Poster Presentation Society of Obstetric Medicine of Australia and New Zealand ASM 2018

Coarctation of the aorta presenting in pregnancy (#76)

Angela Teh 1 , Mark R Morton 1 , Bill Hague 1
  1. Women's and Children's Hospital North Adelaide, North Adelaide, SA, Australia

Objectives: To report a simple but severe coarctation of the aorta presenting antenatally in a primigravida. 

Background: Coarctation of the aorta is a rare cause of hypertension and very rarely presents in pregnancy.  

Case Description: A 20-year-old primigravida presented at 16 weeks gestation with severe hypertension, decrescendo systolic murmur and absent pedal pulses.  She was diagnosed with coarctation of the aorta using magnetic resonance angiography.  Her blood pressure was well controlled antenatally with antihypertensives and she underwent elective Caesarean section under spinal anaesthesia at 37 +4 weeks gestation, giving birth to a healthy boy.  Four hours postpartum the blood pressure became very severe (180-210/90-105mmHg), requiring intravenous therapy and continuous epidural infusion were commenced and maintained for 24 hours in addition to her regular antihypertensives.  Three weeks postpartum her blood pressure was still 150/80mmHg despite use of four oral antihypertensive drug. Her care was transferred to the cardiology team for consideration of endovascular stenting of the coarctation.           

Discussion: Systemic hypertension is well known to be associated with coarctation of the aorta but the literature has not clearly shown worsening of blood pressure control during pregnancy.  There is also no evidence for a predisposition to pre-eclampsia.  In fact, some evidence suggests the blood pressure of women diagnosed with coarctation behaves in a fashion similar to that of normal women throughout pregnancy, including at the time of labour.  The mainstays of treatment during pregnancy are limitation of strenuous physical activity and the control of blood pressure as necessary, ideally with a beta-adrenergic blocker to reduce the shear stress on the arterial wall and hopefully to minimize the small but real risk of aortic dissection.  In labour and the puerperium, the main objective of management is to minimise any additional load on the cardiovascular system.  Vigorous blood pressure control may be necessary postpartum.  Aspirin therapy for pre-eclampsia prophylaxis may not be required.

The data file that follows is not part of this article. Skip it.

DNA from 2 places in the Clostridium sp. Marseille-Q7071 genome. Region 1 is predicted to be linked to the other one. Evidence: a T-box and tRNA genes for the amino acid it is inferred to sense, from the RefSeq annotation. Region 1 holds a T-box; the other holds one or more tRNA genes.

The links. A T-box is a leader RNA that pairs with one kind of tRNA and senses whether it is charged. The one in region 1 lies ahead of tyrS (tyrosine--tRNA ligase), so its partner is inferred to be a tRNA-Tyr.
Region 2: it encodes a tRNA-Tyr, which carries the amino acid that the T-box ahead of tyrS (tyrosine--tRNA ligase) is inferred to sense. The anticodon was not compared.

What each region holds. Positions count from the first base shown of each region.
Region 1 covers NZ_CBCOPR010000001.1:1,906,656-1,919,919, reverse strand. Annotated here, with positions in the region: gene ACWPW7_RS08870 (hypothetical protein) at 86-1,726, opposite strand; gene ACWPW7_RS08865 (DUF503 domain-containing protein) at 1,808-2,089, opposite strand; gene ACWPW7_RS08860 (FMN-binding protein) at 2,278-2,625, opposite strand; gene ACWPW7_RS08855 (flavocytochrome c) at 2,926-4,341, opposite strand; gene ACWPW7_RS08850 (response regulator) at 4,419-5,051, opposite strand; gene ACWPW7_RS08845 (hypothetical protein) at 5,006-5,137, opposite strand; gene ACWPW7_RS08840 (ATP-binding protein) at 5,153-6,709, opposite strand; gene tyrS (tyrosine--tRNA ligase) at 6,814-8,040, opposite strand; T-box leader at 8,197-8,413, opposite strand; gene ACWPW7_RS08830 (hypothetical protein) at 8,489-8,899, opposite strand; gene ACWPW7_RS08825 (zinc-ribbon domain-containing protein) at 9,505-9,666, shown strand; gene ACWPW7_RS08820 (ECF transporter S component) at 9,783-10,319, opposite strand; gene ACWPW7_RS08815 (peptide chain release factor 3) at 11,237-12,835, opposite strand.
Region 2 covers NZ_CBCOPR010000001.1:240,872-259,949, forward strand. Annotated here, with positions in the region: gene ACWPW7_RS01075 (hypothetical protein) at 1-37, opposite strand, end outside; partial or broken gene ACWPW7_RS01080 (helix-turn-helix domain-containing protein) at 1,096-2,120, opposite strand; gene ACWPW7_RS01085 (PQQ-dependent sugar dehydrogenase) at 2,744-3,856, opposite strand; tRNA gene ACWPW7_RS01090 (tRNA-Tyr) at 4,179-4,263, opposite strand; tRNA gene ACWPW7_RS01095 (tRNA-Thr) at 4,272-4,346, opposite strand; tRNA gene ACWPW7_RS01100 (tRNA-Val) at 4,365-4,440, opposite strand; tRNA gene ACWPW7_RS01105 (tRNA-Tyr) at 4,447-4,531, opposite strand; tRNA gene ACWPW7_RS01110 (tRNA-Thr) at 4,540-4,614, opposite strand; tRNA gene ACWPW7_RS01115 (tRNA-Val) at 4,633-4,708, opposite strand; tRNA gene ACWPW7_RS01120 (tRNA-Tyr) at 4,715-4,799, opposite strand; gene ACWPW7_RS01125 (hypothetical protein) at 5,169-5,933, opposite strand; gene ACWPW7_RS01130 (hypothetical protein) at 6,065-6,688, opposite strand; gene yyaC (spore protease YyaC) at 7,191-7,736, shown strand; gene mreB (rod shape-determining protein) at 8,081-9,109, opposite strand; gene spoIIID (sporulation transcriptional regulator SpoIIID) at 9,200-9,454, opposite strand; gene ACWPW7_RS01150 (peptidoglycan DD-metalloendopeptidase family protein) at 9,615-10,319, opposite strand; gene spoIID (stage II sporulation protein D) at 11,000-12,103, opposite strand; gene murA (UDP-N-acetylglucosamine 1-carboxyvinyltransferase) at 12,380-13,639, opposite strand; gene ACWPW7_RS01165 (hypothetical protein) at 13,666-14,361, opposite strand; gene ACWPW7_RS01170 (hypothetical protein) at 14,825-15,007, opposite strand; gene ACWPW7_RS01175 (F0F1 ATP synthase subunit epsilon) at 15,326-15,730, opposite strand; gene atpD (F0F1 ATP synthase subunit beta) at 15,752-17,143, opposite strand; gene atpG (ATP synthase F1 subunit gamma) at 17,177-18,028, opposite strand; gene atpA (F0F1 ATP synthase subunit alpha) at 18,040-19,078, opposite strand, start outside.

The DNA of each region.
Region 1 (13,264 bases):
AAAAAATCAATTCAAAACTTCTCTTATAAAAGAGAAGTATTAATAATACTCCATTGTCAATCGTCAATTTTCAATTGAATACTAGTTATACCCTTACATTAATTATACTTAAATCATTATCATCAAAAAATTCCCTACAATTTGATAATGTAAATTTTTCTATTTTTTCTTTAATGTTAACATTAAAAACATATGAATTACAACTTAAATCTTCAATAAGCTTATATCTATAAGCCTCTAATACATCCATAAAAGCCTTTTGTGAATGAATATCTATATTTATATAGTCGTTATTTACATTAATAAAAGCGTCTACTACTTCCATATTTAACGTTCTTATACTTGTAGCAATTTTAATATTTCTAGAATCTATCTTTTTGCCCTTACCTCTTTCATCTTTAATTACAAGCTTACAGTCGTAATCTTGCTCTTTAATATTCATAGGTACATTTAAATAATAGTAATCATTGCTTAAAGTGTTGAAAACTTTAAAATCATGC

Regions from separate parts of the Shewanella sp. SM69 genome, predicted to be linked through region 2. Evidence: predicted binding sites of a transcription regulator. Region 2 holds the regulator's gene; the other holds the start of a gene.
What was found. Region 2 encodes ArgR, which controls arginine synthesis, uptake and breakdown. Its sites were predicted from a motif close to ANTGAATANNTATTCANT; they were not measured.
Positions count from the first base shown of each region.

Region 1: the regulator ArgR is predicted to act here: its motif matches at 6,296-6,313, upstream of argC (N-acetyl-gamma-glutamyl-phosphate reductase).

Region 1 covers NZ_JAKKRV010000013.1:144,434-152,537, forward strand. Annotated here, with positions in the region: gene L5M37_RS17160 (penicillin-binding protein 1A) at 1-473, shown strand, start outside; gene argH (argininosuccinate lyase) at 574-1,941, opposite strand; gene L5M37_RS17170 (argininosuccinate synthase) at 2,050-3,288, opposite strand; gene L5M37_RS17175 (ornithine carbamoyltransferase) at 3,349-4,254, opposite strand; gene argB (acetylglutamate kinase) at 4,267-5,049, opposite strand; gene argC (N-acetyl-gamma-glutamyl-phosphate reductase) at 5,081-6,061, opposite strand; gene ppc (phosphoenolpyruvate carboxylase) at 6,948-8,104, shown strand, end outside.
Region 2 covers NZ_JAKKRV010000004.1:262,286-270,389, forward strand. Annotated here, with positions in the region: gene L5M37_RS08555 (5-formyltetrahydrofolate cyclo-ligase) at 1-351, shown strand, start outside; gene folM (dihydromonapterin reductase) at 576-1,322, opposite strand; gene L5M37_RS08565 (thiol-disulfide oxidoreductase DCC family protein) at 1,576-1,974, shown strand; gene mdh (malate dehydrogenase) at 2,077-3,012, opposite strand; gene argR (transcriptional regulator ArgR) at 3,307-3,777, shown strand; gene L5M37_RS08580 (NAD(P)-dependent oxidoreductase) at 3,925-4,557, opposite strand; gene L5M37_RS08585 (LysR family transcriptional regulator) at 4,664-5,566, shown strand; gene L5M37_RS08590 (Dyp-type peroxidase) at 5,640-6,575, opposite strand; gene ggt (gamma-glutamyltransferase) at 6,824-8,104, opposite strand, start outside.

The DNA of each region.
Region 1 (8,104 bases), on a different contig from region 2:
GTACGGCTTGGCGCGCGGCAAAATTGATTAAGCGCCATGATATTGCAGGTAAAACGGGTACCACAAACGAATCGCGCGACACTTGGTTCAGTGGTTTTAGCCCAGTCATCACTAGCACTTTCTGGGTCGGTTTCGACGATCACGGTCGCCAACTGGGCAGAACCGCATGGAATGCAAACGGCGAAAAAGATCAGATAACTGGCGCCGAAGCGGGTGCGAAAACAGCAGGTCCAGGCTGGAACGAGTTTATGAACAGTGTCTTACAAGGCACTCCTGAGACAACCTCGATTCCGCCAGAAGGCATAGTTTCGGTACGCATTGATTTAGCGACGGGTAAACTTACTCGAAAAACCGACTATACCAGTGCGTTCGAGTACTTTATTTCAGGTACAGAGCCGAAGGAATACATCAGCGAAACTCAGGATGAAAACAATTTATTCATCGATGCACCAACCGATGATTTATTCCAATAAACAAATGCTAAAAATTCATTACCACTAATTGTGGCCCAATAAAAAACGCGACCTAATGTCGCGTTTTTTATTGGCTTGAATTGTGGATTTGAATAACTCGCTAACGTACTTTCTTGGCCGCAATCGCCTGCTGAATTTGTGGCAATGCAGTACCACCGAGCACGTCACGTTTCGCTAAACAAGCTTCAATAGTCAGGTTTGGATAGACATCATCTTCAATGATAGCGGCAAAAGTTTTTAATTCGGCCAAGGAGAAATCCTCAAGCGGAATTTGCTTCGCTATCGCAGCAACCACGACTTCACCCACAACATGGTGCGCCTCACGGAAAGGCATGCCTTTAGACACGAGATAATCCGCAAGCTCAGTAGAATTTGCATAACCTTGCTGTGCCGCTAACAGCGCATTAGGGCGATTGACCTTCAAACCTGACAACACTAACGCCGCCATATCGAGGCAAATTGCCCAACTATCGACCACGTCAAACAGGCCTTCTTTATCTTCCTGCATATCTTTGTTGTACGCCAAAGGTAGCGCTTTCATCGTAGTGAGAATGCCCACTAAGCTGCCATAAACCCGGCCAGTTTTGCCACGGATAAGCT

Conclusion: Pregnancy may be safe in a patient with simple coarctation without associated cardiac anomaly despite the associated risks of vascular complications such as acute rupture of the aorta and cerebral aneurysm.